Sincerely,

Robert R. McGill, Esquire

 

Medical Retirement from Federal Government Employment: Terms

Language is a malleable vehicle.  There have been times in the history of language, when the staid and stodginess period of loss of vibrancy became the rule, followed by epochs of radical vicissitudes, upheavals and counter-conventional revolutions in the medium of language games.  Whether this encapsulated slice of linguistic alteration, upending traditional forms of communication because of electronic media and the hype of language abbreviated by Twitter, Texting and Tablet Titillations, will last the short life of technological innovation and obsolescence, is yet to be determined.

For example, the time of Shakespeare’s linguistic explosion of experimentation and expansive usage became in retrospect a richness of entering into connotative language meanings from which we benefit to this day.  But steadiness, continuity and conditions of stability are also important in order to take the proverbial breather to accept, embrace and assimilate (a term widely used for contextual purposes in modernity applied to immigration reform, as well) the linguistic revolutions that become incommensurate with meaning, communication and conveyance of terms.

Terms are important, both in common usage and in technical application.  In the arena of Federal Disability Retirement Law, different words are splayed about, sometimes without regard to proper application, especially when the “law” often requires a greater attention to precision of meaning.  Some simple and common crossovers of linguistic confusion involve:  “medical retirement” and “disability retirement” – do they mean the same thing?

If reference to either term involves the submission for an early retirement to the U.S. Office of Personnel Management, then the answer is “yes”, they do mean the same thing.  Federal Disability  Retirement is identical to “Federal medical retirement” if by such words the query is referring to filing for an early retirement based upon the Federal or Postal worker’s inability to perform one or more of the essential elements of one’s Federal or Postal position, and therefore the intention is to access an early annuity because of one’s early retirement based upon the medical condition, and submitted to the U.S. Office of Personnel Management.

Some other terms often confused or conflated:  “On-the-job injury” or “pre-existing condition”; these terms are often used in the language-arena of Worker’s Compensation issues, and rarely have any import – or applicability, at all – in the context of a Federal Disability Retirement application.  For, in a Federal Disability Retirement application, whether the applicant is under FERS, CSRS or CSRS Offset, it matters not whether or not one has been disabled “on the job” or away at a skiing accident; instead, what is important is the impact of the injury or disease upon one’s ability and capacity to perform the essential elements of one’s Federal or Postal position.  As for a “pre-existing” condition – that, too, is more likely appropriately defined in an OWCP context, and rarely in filing a Federal Disability Retirement application.

In any event, “terms” are meant to be used within a context-appropriate content of filings, and in preparing, formulating and filing an effective Federal Disability Retirement application, it is important to clarify and conform to the applicable statutory mandates in defining and using the terms which are most appropriate and effective.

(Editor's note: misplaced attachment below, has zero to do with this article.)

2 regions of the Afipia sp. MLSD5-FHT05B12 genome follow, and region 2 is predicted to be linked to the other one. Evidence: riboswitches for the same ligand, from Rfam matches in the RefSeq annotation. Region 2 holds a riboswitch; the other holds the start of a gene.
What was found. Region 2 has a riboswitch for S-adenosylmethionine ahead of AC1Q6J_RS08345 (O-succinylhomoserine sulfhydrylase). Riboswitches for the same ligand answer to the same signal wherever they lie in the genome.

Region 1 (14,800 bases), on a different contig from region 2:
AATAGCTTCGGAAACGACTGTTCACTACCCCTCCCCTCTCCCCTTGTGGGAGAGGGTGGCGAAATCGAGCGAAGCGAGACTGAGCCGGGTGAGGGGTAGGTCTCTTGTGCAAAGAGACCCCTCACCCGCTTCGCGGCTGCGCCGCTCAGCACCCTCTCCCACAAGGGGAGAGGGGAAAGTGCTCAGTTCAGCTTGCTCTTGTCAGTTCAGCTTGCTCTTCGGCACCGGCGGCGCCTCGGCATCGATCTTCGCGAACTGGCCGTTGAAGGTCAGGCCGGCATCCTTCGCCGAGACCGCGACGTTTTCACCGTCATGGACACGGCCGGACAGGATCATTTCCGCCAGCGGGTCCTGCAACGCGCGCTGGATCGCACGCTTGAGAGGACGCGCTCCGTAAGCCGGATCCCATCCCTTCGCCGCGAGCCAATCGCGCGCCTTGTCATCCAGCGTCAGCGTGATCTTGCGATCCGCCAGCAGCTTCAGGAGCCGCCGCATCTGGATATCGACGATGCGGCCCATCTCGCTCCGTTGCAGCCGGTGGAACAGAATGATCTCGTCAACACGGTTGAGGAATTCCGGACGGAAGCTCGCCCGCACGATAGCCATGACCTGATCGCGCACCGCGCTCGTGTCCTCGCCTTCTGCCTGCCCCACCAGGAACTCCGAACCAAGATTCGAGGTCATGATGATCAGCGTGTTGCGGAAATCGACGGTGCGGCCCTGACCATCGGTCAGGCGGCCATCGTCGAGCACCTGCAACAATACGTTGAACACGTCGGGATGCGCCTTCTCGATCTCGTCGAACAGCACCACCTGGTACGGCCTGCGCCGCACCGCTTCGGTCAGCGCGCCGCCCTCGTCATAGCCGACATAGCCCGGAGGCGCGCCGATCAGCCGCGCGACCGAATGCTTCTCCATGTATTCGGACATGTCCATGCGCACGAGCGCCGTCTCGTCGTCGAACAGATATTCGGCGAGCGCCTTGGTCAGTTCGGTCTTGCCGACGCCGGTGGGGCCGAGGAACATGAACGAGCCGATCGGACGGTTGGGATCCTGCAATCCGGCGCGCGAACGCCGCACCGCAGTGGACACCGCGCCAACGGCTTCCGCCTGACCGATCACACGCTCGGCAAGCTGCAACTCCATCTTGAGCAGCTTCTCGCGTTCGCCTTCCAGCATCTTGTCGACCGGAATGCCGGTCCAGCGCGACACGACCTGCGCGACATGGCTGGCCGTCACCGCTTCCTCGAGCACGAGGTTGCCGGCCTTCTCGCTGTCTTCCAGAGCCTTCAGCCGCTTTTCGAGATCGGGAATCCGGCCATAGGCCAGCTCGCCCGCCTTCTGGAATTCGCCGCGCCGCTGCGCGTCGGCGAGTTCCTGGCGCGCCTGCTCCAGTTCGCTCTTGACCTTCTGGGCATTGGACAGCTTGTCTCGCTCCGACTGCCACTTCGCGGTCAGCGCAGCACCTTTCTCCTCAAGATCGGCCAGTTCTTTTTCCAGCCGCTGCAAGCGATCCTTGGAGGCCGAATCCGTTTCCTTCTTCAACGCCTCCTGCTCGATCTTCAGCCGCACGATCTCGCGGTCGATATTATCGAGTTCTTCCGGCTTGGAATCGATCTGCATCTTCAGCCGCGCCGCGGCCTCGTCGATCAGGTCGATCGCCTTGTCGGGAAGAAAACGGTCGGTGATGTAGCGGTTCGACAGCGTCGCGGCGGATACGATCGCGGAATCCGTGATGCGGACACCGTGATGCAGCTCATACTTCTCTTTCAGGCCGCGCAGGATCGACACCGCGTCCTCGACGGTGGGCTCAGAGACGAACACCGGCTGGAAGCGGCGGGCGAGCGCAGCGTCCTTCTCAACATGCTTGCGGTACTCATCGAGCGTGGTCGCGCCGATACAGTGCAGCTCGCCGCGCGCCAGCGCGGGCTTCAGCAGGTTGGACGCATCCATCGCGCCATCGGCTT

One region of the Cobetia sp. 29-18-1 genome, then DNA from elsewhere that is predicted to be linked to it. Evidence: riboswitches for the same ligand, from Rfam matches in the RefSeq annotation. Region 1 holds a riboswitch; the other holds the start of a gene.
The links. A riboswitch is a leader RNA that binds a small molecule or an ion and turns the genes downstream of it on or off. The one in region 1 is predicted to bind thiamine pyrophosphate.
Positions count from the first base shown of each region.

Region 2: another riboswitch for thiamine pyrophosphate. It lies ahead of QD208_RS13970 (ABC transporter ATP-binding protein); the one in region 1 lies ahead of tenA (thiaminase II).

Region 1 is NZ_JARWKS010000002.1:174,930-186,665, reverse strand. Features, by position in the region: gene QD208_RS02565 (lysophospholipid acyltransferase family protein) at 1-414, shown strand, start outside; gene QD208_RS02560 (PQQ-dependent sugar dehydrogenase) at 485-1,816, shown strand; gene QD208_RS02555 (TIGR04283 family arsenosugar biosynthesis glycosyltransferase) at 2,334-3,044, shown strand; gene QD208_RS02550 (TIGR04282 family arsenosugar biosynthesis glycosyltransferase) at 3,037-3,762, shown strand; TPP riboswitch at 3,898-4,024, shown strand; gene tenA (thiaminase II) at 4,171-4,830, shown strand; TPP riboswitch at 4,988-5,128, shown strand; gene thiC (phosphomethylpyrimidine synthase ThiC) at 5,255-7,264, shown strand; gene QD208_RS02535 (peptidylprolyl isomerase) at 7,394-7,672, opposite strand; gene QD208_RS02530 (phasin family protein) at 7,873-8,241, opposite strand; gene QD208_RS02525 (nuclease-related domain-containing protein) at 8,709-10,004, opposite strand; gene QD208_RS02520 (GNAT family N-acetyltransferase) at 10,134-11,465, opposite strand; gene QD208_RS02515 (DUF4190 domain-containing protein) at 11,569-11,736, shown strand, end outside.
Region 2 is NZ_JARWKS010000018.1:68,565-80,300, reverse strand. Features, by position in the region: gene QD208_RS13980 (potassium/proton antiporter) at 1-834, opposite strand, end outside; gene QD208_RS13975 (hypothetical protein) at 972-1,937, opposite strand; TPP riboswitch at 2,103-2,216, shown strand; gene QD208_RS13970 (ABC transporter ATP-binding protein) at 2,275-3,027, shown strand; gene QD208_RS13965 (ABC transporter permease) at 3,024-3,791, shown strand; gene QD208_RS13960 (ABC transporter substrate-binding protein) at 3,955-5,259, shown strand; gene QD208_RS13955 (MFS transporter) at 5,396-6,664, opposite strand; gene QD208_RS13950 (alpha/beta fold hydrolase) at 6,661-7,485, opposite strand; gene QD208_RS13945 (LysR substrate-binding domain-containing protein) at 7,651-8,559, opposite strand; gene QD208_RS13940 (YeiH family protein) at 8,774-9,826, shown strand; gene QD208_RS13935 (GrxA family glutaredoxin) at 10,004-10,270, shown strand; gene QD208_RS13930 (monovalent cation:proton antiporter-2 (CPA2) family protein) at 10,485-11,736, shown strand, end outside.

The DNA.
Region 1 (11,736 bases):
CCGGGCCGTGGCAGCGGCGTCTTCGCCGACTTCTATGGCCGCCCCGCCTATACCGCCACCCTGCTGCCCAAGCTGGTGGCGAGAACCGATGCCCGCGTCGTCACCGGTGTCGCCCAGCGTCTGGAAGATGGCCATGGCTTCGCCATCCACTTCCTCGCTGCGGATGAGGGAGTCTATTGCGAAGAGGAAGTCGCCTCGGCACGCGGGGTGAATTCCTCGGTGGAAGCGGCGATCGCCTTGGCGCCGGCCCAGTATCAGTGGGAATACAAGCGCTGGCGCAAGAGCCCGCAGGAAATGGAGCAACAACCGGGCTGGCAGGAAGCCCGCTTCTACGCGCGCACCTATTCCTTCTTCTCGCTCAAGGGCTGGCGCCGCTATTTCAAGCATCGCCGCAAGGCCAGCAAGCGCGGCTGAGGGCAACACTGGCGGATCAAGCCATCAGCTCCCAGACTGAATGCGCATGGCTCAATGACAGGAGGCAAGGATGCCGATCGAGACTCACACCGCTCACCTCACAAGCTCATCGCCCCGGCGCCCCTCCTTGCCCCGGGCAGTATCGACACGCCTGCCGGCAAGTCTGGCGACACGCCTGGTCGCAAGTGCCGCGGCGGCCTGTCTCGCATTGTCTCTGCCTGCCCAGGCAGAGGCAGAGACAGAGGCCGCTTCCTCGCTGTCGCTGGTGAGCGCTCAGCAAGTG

For, in the end, the explosion of language during the era of Shakespeare and the Elizabethan Age reverberates with critical linguistic richness to this day; yet, if we were to have a conversation with a bloke from that era, the terms employed would not only confuse us, but confound us with a profound sense of despairing lack of cogency despite our self-aggrandizing declarations of superiority and advancement in the modern parlance of greater self-esteem.

Sincerely,

Robert R. McGill, Esquire

 

Medical Disability from Federal Employment: Predatory Pathologies

It is unnecessary to study the tendencies of other species and their internal drive to be who they are; for, it is presumed, the innate structure of their genetic makeup becomes the paradigm for self-explanatory justification, and like all conundrums of deviations from synthetic or analytic statements, the self-identity of the process itself makes it abundantly unclear.

Predators are by their very nature self-identifying; it would be a nonsensical proposition to ask the question, “Why”, in connection with the lion or cheetah that hunts and kills; or for the hawk, eagle, and even the household cat, despite their fuzzy beauty of cuteness and domesticated aplomb.  But of man, we question incessantly; of the long history of wars, cruelty, mass murders and genocide, the paradigm is one of puzzlement despite the footprints of self-explanatory consistency.

The need to act civilized in an antiseptic universe of artificial constructs jolts one back into the reality of who we are when deviations from such carefully created models shatter the very essence of our imagined parallelisms of worlds built upon virtual realities, and so we cry for such aliens who never were.  Barbarism tends to do that; and simple meanness in the workplace often shocks.

For Federal employees and U.S. Postal workers who suffer such rude awakenings, perhaps it is because of the disconnect between what we thought we were a part of, and the reality of what is.  That “disjointedness” is often easily attributable to the “medical condition” from which one suffers, and to which everyone else points for justification of bad behavior.

For, the Federal or Postal employee who suffers from a medical condition, where the medical condition impacts and prevents the Federal or Postal employee from performing one or more of the essential elements of one’s positional duties, the focus becomes the Federal or Postal employee, and the predatory pathologies which erupt and shed their thin veneer of civilized behavior become justified because of the loss of “mission accomplishment” of the agency, or some such balderdash of scientific explanation.

The plain fact is that there are bad people in the world, and no amount of studies of predatory pathologies will help to set aside the negative behavior of people within Federal agencies or the U.S. Postal Service.

The solution for the Federal or Postal worker who suffers from a medical condition, such that the medical condition prevents one from performing one or more of the essential elements of one’s positional duties, whether the Federal or Postal employee is under FERS, CSRS or CSRS Offset, is to file an effective Federal Disability Retirement application through the U.S. Office of Personnel Management.